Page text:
An english wheel seemed like an excellent tool to build. I read up on the theory of operation to get an idea of how it worked, looked at some pictures of wheels on the internet, and I set forth to design and build it. The whole process only took two weeks, start to finish.
It works by stretching the small strip of material that comes in contact with both wheels as it is passed repeatedly between them. This stretching results in the material developing a curvature after many repeated passes. Rolling in different directions and angled results in different effects. You can see the results of my first test sheet, and all I had to go by was what I picked up from a couple of videos I saw on Youtube.
This instructable will be a rough-over of how to do most of the work, highlighting some insights I picked up along the way. You can scale the design ideas to make a benchtop model or a larger floorstanding version. The only thing that changes is the size of the "C" shape body, and the length of the adjustment screw, to accommodate larger work pieces.
Step 1: Design
I've made drawings of all the complex parts for the project. The ones not shown are just simple cut lengths of a standard size material (square tube, rod, etc) so a 2D drawing wouldn't be of any more help than just a written length. The PDF attached to this step is the design for the overall machine, showing the main lengths and their arrangement. I uploaded it as a PDF because the numbers and details are invisible as an image. The screw in red is just to show how it passes up through the bottom to allow adjustment.
I didn't have the material or lathe capability to make a 8" diameter disk for use as the top anvil, so I recommend purchasing one online or at Harbor Freight. A gigantic bearing would suffice, if you can find/get one. The bottom anvil is a curved bearing from a pillow block, these are perfect for this application because they are hardened and also run perfectly smooth and straight even if they are mounted off-center.
A bit about tools: Without welding, a mill or lathe, this project will be every difficult. Keep in mind that is project is designed for someone with access to machine tools. They don't need to be fancy, but they are virtually required to complete this project.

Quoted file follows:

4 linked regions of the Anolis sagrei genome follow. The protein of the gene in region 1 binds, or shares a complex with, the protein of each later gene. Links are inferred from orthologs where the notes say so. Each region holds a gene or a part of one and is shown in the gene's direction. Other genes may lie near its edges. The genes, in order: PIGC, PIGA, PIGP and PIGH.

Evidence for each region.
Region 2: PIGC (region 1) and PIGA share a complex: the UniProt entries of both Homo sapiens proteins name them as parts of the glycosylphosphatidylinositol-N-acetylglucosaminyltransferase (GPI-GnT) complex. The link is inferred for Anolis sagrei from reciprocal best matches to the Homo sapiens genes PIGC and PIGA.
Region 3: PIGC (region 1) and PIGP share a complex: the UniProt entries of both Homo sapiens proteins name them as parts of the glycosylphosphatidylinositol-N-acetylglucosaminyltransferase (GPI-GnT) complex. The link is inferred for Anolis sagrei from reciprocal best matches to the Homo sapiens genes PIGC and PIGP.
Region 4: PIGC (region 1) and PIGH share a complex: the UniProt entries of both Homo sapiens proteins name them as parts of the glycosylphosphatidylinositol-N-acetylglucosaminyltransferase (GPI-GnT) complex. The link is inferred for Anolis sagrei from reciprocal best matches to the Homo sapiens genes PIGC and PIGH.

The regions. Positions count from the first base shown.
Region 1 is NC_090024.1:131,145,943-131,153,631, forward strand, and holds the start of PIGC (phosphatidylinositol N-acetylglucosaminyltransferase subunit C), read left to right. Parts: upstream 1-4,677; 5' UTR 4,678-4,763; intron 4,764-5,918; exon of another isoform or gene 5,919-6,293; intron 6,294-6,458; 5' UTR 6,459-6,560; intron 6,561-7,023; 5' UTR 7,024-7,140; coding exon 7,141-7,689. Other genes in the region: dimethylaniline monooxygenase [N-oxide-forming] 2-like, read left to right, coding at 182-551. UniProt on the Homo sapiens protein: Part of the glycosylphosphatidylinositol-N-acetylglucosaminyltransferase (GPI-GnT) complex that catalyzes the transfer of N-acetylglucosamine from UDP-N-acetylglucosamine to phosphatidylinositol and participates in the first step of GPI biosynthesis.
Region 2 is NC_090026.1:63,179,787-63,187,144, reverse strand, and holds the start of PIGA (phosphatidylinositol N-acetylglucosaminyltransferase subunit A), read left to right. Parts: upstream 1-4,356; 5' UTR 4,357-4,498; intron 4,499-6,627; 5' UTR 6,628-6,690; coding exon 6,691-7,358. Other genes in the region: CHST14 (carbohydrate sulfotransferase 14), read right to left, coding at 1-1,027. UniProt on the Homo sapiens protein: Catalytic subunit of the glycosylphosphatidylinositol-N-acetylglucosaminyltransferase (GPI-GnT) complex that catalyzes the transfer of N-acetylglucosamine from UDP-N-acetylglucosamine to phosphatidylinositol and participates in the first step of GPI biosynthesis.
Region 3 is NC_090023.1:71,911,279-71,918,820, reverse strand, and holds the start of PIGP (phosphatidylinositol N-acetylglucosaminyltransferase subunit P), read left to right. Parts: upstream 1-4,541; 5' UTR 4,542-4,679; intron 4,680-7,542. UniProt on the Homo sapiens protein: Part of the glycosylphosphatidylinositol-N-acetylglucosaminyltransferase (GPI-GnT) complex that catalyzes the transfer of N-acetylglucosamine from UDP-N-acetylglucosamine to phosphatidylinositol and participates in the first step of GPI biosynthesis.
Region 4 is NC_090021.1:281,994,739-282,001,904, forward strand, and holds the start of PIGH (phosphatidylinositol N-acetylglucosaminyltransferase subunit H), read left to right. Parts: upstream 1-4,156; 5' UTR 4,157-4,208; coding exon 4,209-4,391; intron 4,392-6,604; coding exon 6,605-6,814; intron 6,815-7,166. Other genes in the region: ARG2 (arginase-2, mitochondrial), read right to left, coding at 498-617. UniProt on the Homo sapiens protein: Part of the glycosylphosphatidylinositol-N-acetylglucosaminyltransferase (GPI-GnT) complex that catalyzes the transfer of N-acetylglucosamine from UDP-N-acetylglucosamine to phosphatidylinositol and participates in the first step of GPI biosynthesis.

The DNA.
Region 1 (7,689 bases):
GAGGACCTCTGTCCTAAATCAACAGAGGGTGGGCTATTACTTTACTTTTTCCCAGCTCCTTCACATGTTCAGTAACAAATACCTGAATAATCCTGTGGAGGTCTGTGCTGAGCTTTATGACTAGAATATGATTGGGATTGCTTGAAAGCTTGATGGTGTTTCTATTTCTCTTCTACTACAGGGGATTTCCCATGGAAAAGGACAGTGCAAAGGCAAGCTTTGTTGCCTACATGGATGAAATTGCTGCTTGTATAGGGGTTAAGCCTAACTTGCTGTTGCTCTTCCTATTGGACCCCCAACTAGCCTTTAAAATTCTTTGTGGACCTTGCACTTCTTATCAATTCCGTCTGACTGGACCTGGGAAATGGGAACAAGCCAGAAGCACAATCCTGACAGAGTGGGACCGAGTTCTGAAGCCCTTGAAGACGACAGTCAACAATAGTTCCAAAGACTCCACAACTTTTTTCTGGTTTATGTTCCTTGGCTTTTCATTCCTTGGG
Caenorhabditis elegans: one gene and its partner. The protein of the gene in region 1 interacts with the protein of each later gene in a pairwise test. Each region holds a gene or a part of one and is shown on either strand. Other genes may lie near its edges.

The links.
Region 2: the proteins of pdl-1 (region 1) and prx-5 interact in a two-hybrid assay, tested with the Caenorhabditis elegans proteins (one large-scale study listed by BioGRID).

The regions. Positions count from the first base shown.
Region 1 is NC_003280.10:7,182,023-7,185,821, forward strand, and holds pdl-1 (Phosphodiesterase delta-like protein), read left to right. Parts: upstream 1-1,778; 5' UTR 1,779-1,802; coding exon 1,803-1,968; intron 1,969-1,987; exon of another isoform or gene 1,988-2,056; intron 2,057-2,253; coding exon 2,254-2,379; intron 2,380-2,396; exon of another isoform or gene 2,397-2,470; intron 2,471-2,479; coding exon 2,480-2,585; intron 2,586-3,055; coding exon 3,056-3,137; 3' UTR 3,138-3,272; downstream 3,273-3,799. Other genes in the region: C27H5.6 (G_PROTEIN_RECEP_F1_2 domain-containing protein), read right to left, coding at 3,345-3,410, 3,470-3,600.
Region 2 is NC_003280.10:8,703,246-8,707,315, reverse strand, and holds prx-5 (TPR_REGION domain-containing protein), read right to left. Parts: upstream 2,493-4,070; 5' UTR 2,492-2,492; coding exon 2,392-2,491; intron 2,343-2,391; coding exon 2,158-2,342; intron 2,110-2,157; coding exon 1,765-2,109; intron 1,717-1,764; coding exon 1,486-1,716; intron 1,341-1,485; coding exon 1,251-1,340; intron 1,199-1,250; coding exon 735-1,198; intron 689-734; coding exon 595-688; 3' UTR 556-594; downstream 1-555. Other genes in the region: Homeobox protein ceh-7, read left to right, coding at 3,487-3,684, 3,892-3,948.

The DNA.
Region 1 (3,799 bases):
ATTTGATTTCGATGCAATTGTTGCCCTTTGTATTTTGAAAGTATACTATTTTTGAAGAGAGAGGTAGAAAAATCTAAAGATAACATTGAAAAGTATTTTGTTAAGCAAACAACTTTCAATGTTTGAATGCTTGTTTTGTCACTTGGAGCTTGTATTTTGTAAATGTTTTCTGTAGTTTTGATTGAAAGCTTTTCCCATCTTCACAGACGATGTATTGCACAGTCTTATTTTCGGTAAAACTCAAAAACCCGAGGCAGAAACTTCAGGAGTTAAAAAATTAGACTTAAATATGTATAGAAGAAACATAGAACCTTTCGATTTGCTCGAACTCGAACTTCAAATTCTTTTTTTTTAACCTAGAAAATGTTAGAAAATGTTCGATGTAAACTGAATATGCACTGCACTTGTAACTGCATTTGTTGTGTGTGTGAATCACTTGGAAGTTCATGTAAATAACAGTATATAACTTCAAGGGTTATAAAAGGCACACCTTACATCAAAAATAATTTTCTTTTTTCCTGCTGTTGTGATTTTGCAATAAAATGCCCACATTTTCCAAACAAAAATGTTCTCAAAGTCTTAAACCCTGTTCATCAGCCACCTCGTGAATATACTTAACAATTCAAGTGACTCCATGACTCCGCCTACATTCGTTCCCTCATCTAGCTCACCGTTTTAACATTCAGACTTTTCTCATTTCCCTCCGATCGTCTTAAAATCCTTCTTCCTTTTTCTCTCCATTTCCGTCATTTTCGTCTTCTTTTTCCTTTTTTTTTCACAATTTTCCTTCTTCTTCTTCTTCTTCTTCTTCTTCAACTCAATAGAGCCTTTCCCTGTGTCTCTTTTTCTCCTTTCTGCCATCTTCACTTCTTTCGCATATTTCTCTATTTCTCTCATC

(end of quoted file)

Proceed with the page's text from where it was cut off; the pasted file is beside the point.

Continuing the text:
The following list correlates to the drawings below, and the quantities of each part you will need to make, and what material to make them out of.
- Guide rings (2) - 3/4" steel plate
- Pipe end cap (2) - 1/8" steel plate
- Lower anvil holder base (1) - 1/4" steel plate
- Gusset (4) - 1/8" steel plate
- Clamp/mounting bracket (4) - 3/16" steel angle
- Top anvil mounts (1) - 1/8" steel plate
- Threaded rod guide (1) - 3/4" steel plate
- Lower anvil holder side (2) - 1/4" steel plate
- Guide rod plate (1) - 1/4" steel plate
- Lower anvil pin (1) - 1/2" steel rod
- Anvil holder guide housing (1) 2" steel square tube
- Two bushings for the top and bottom anvils. These will depend on what you are using for anvils. They just need to be adapted for the holders.
In addition to these, you will also need to cut the following lengths of material:
- 9-1/2" length of 3/4" diameter threaded rod
- 4" length of 1-1/4" diameter steel pipe
- 2" length 1/2" solid rod
- 24", 26.75" and 26" lengths of 2" square tube, 1/8" thick wall
- 5x 3-1/2" long 1/2" bolts
- 5x 1/2" nuts
- 5x 1/2" lock washers
- 9x 1/2" washers
- 4x 8-32 1/2" flat head screws
Step 2: Lower Anvil and Holder
At the bottom of the guide housing there is the threaded rod guide. This plate with a 3/4" threaded hole in it is the only part that holds the adjustment rod. The adjustment rod presses directly against the guide rod that is connected to the moving assembly.
Step 3: Top Anvil Mounts
Step 4: The Frame
What you can't see is the other 1" hole drilled through the bottom tube beneath the lower anvil guide housing at the bottom right corner of the frame. This is a hole for the 3/4" threaded rod to pass through from the handle to the anvil holder that it has to move.
In order for everything to line up it is important that the frame is welded straight. If the cuts on the ends of the square tubes are not straight, then the tubes should be clamped and tacked in place at the correct angle and the gap filled with weld. Using a carpenter's square is a definite must. It is also important that the correct tube ends are placed against the correct tube sides or else the two wheels won't line up.
If there is an issue with alignment, one way to iron out any inaccuracies is to weld the three main tube lengths, then mock everything up and find the right place to put the anvil holder guide housing below the top anvil, and tack it in place. Remove everything that you mocked up and complete the remaining welds and gusset welds.
Pipe end caps cover the top-left and bottom-right pipe openings. I left the bottom-left opening uncapped since it will be facing the table, and the top anvil holder covers the top-right pipe opening. The gussets are welded into the inside of each of the four corners to increase rigidity in the frame.
The mounting brackets are drilled with a 1/2" hole to match the holes through the bottom of the frame.
Step 5: Paint and Assembly
Assembly is pretty self-explanatory. Be sure to use lock washers for the mounting brackets otherwise they might come loose, and this thing is pretty top-heavy. Once the lower anvil holder assembly is in place the guide rings can be screwed into place with the 8-32 screws.
Step 6: Operation
Step 7: Complete!
Thanks for reading and if you have any questions please let me know.